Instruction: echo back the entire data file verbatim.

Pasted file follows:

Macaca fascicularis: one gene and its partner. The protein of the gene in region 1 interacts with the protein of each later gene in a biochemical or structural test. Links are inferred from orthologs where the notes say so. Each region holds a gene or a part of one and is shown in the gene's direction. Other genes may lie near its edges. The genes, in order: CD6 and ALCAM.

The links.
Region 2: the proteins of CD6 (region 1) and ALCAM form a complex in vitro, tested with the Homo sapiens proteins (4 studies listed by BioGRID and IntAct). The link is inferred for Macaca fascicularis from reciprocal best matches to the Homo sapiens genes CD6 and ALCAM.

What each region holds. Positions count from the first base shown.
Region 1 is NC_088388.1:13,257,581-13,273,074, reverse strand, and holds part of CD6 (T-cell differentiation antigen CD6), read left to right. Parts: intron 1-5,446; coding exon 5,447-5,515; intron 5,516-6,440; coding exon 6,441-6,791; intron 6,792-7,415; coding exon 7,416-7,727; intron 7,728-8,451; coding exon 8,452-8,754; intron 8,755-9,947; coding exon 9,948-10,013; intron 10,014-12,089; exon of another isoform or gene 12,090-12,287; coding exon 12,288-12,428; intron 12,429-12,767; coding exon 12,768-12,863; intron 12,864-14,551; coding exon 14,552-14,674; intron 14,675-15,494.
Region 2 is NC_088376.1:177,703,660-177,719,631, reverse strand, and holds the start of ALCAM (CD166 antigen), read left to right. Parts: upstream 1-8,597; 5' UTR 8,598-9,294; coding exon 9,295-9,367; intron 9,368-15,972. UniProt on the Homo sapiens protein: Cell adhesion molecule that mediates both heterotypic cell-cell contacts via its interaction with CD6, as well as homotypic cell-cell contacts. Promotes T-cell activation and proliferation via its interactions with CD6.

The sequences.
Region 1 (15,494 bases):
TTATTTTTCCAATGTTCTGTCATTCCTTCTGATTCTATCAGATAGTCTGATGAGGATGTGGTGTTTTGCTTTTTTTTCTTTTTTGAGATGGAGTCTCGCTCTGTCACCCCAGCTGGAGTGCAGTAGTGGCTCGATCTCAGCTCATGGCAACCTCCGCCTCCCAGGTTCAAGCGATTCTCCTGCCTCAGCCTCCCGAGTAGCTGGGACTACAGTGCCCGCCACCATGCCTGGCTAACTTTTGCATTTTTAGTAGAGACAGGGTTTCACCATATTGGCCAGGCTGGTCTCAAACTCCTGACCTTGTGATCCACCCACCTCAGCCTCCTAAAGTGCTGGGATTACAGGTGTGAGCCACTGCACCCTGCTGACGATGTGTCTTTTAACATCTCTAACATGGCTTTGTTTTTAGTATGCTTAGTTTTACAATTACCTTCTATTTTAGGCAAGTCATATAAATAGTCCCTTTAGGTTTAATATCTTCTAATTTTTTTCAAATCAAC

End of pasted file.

Macaca fascicularis: one gene and its partner. The protein of the gene in region 1 interacts with the protein of each later gene in a biochemical or structural test. Links are inferred from orthologs where the notes say so. Each region holds a gene or a part of one and is shown in the gene's direction. Other genes may lie near its edges. The genes, in order: CD6 and ALCAM.

The links.
Region 2: the proteins of CD6 (region 1) and ALCAM form a complex in vitro, tested with the Homo sapiens proteins (4 studies listed by BioGRID and IntAct). The link is inferred for Macaca fascicularis from reciprocal best matches to the Homo sapiens genes CD6 and ALCAM.

What each region holds. Positions count from the first base shown.
Region 1 is NC_088388.1:13,257,581-13,273,074, reverse strand, and holds part of CD6 (T-cell differentiation antigen CD6), read left to right. Parts: intron 1-5,446; coding exon 5,447-5,515; intron 5,516-6,440; coding exon 6,441-6,791; intron 6,792-7,415; coding exon 7,416-7,727; intron 7,728-8,451; coding exon 8,452-8,754; intron 8,755-9,947; coding exon 9,948-10,013; intron 10,014-12,089; exon of another isoform or gene 12,090-12,287; coding exon 12,288-12,428; intron 12,429-12,767; coding exon 12,768-12,863; intron 12,864-14,551; coding exon 14,552-14,674; intron 14,675-15,494.
Region 2 is NC_088376.1:177,703,660-177,719,631, reverse strand, and holds the start of ALCAM (CD166 antigen), read left to right. Parts: upstream 1-8,597; 5' UTR 8,598-9,294; coding exon 9,295-9,367; intron 9,368-15,972. UniProt on the Homo sapiens protein: Cell adhesion molecule that mediates both heterotypic cell-cell contacts via its interaction with CD6, as well as homotypic cell-cell contacts. Promotes T-cell activation and proliferation via its interactions with CD6.

The sequences.
Region 1 (15,494 bases):
TTATTTTTCCAATGTTCTGTCATTCCTTCTGATTCTATCAGATAGTCTGATGAGGATGTGGTGTTTTGCTTTTTTTTCTTTTTTGAGATGGAGTCTCGCTCTGTCACCCCAGCTGGAGTGCAGTAGTGGCTCGATCTCAGCTCATGGCAACCTCCGCCTCCCAGGTTCAAGCGATTCTCCTGCCTCAGCCTCCCGAGTAGCTGGGACTACAGTGCCCGCCACCATGCCTGGCTAACTTTTGCATTTTTAGTAGAGACAGGGTTTCACCATATTGGCCAGGCTGGTCTCAAACTCCTGACCTTGTGATCCACCCACCTCAGCCTCCTAAAGTGCTGGGATTACAGGTGTGAGCCACTGCACCCTGCTGACGATGTGTCTTTTAACATCTCTAACATGGCTTTGTTTTTAGTATGCTTAGTTTTACAATTACCTTCTATTTTAGGCAAGTCATATAAATAGTCCCTTTAGGTTTAATATCTTCTAATTTTTTTCAAATCAAC